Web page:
Telling people from far away what to do

My recent post discussing population growth was somewhat controversial, especially when it came to my opinion that even western countries, that already have low birthrates, should try to achieve even lower birthrates. Many of the posts on this blog originate from a thought quite well described by quoting Michael Jackson: “If you wanna make the world a better place, take look at yourself then make a change! I’m starting with the (wo)man in the mirror…”.

The human population has grown more than five times in the past 70 years. Just look at that graph, that’s insane and I really wish I could do something about it.

Luckily, population declining is already happening in some places, for example, Japan. This worries the Japanese a lot, which is understandable. At some point, it becomes dangerous if there are too many generations with less than two children per couple, the whole population with all culture, language and traditions might be lost after a couple of hundred years.

In my other post I didn’t mean to suggest that everyone should stop having children, having just one child or adopt. The average just needs to be a little bit below 1 child per one adult. The birthrate per two adults in Japan is just 1,45, which is generally considered to be too low. But a decline in a country’s population can always be corrected by immigration. The OECD countries average of 1,65 per woman (who obviously got pregnant with a man) is quite good actually, but the global average of around 2,8 needs to be lower.  However, if some people have 5 children, it needs to be evened out somewhere else to achieve that on a global level.

So if most western countries already have quite low birthrates…Why don’t I simply argue that countries with very high birth rates, often developing countries, should do more to stop their population from growing? Because I have so far, not have any readers from the countries where population growth is highest. In fact, internet connection is limited in these countries. For me, right now, there is simply nothing I can do to tell families in Chad to have fewer babies (the country with the birthrates and only 5% have access to internet)I feel we’re in a bit of a hurry to stop the population growth, otherwise, I wouldn’t suggest any measures in industrialized countries that already have low birthrates.

I think that globally, the population growth at the moment should be around -2%, i.e. a decline. Small enough not to make societies go into crisis. That rate would make us land at around 6 billion in 20 years. But in the following years the growth rate would need to stabilize at an average of 0%, otherwise, we go extinct at some point. Maybe we don’t have to go as far with the population decline as the pre-industrialisation  which was less than 10% of all people today. I can’t honestly say what the perfect size of the population would be: something between 1 million and 6 million, I guess?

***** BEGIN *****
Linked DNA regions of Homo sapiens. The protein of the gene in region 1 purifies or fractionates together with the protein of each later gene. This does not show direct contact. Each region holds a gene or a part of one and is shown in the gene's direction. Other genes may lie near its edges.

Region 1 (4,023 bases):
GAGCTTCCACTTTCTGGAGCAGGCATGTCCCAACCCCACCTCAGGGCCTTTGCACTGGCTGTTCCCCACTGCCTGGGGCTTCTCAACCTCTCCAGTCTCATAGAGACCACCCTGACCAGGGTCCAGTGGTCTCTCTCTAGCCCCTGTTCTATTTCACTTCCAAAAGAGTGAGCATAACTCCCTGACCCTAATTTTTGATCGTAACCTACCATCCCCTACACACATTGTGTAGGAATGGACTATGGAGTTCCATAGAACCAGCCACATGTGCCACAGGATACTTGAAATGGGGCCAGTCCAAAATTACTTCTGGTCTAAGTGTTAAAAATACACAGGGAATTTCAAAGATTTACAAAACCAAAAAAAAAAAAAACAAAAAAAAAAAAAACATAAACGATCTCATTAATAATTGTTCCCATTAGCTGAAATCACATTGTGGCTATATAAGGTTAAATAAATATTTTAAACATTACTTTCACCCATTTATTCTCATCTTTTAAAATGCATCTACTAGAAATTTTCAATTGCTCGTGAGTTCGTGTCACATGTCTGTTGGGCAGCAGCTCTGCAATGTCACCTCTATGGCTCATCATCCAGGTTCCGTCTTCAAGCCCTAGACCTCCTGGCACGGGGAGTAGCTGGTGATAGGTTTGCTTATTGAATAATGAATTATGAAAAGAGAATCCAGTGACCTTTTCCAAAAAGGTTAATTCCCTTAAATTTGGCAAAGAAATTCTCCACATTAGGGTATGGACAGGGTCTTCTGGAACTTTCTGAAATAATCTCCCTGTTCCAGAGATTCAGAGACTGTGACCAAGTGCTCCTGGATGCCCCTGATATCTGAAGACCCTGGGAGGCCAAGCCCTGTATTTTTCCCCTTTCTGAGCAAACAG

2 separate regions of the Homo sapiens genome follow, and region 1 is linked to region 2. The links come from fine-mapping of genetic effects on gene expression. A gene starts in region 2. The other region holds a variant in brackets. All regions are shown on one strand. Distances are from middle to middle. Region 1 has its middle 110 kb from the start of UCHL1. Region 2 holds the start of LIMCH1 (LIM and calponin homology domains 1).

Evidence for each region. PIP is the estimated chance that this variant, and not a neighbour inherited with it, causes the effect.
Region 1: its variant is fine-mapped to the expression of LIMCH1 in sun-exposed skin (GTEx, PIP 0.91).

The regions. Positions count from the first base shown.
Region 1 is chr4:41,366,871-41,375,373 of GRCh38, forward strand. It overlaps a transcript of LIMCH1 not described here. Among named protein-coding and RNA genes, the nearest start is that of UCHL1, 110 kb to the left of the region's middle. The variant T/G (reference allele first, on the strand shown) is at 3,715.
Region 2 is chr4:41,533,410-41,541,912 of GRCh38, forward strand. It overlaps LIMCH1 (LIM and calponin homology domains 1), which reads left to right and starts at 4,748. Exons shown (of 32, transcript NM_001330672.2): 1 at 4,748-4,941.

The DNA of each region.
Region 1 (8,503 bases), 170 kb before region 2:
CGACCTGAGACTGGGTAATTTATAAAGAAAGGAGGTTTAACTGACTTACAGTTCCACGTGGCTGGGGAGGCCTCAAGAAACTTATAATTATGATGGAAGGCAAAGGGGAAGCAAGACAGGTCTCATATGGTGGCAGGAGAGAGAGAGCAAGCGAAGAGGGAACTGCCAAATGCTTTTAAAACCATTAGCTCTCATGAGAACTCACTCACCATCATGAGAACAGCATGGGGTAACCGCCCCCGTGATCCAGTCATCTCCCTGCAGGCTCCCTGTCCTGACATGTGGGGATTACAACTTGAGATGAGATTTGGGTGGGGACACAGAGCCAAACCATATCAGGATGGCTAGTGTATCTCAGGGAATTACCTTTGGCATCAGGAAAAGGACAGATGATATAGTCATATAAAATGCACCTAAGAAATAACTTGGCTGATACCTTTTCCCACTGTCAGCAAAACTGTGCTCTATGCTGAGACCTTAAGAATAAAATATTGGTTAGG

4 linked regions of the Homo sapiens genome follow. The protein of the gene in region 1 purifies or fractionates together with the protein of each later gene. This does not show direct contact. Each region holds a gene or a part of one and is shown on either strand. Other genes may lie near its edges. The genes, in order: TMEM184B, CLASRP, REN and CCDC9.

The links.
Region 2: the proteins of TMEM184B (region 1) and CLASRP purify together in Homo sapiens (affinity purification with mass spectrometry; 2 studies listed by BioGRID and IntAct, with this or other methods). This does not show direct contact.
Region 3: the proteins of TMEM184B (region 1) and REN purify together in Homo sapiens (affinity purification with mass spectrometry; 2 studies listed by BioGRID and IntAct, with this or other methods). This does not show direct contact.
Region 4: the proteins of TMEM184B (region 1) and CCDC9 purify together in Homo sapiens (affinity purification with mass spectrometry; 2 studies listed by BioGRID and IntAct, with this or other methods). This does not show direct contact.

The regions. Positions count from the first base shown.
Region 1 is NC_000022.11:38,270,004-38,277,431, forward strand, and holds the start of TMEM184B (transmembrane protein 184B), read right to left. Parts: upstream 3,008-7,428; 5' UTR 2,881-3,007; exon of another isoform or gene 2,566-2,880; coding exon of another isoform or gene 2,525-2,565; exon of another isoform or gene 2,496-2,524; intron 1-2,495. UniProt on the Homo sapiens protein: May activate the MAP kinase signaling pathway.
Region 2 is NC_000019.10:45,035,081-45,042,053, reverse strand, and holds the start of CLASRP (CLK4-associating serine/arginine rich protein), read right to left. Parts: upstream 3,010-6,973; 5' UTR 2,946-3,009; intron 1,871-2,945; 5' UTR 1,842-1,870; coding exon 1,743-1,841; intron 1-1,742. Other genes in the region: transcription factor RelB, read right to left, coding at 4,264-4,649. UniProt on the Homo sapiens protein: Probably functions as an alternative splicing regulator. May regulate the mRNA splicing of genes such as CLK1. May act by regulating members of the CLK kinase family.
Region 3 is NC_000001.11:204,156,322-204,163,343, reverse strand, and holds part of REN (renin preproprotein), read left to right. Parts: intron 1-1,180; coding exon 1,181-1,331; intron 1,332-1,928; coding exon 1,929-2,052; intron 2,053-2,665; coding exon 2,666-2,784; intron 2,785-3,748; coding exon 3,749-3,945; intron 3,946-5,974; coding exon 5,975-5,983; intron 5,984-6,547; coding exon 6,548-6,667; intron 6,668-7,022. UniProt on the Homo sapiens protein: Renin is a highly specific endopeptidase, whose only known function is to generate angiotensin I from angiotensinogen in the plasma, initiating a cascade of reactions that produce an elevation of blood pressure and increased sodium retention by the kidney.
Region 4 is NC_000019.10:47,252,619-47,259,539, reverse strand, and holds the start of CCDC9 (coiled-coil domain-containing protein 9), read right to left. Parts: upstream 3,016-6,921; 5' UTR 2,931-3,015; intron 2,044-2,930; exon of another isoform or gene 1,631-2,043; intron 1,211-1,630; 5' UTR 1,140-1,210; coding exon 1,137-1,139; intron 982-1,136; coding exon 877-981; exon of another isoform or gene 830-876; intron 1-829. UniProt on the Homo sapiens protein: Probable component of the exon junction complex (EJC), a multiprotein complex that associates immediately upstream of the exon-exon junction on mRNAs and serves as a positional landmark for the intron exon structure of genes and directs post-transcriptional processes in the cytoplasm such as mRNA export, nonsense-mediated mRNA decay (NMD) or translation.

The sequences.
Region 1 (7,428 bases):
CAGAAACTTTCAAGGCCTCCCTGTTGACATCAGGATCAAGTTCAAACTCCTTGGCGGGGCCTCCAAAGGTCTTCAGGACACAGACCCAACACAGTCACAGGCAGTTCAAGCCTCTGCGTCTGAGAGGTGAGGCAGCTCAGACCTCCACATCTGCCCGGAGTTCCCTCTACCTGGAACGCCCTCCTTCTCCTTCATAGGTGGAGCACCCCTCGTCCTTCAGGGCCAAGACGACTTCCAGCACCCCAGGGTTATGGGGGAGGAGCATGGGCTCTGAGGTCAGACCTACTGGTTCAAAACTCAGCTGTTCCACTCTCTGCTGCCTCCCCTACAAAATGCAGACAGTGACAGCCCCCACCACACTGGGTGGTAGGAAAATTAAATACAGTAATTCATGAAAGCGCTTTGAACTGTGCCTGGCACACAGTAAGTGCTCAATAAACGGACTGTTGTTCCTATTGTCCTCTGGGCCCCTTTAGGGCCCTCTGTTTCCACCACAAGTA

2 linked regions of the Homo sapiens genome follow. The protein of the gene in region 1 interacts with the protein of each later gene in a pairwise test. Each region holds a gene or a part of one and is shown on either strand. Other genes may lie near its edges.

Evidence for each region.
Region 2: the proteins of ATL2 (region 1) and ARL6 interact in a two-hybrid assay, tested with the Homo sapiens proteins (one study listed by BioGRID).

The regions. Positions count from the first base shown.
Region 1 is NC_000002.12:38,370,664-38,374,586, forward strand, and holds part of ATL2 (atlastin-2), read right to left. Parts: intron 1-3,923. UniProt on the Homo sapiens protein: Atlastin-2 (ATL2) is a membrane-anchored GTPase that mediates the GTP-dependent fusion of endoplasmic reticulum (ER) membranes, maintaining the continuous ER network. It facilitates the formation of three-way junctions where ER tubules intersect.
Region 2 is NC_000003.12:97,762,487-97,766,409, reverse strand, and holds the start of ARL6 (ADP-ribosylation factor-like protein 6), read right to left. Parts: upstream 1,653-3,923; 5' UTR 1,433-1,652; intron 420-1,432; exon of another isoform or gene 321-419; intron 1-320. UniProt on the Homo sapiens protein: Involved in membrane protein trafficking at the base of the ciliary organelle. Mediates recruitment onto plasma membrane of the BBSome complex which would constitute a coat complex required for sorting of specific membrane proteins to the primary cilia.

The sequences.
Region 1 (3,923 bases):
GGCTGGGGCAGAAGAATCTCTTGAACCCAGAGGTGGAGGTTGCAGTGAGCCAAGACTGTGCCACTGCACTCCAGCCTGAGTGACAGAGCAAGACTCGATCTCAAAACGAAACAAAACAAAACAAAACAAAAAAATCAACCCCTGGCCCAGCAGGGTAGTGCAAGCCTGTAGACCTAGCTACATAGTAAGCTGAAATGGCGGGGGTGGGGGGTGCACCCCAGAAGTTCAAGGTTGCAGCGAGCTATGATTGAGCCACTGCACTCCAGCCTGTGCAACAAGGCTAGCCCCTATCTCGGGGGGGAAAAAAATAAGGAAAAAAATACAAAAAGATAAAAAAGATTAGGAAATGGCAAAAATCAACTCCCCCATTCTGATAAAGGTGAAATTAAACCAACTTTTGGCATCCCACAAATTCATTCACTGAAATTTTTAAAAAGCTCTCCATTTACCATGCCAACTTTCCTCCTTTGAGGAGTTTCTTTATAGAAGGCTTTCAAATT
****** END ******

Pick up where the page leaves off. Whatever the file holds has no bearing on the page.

People can only, with certainty, make choices for themselves. I have decided not to, in any case, have more than two children. One would be better, but it’s nice to grow up with a sibling. At least, I wouldn’t be making the problem worse. Maybe I’ll adopt or have no children… That’s a question for the future. I’m not planning to have a family in many years and the later in life I chose to have children the fewer people will be simultaneously living on this planet! So if you wish global population growth to stop, the only absolutely certain thing you can do to contribute to this goal, is by deciding on your own reproduction. This is maybe not the ideal solution but it’s a solution where you agree to take your share responsibility for a huge problem.

However, in the long run, I do think that targeting those women in Chad and Congo Dem.Rep. might have an even bigger impact. Education of women and government programs on family planning are really needed. One action does not have to exclude the other: You can both decide not to have more than two children and donate to charities making programs in the third world available! I don’t think we need to be afraid of overdoing the efforts for population decrease.

As the resources of the earth are limited, these actions and programs would actually have to take place before economic growth and I’m not sure how likely that is. The planet can’t sustain a western lifestyle for this big a population. If many people in Chad can’t even access the internet, how likely is it that the birthrates would just start dropping?  Of course, the other alternative is for the whole world to give up the western lifestyle. If you dream of having 5 children but want to be eco-friendly, you can choose a lifestyle that does not include much resource use. But how can you guarantee that all of those 5 children will choose the same lifestyle?

Somehow it seems unfair to tell other people, far away, that they need to do something about a problem if you, yourself, is not in any way willing to give something up. I think that’s the basic problem of the entire environmental crisis: we always blame someone else, no matter what the question is. If I could do magic, I would absolutely target the third world and make sure that their birthrates decline. But I know that this blog does not reach them, so I can just make a difference in my own community. Most people reading my blog are from Europe so unfortunately, you are the only people I can reach to bring up this issue. I’m not saying that everyone has to have small families or no children. All I do is to ask you to reflect upon how your own reproduction affects the big picture. If there’s something you can do to stop those families in Chad or Congo from having 6 children, please tell me how I can contribute!

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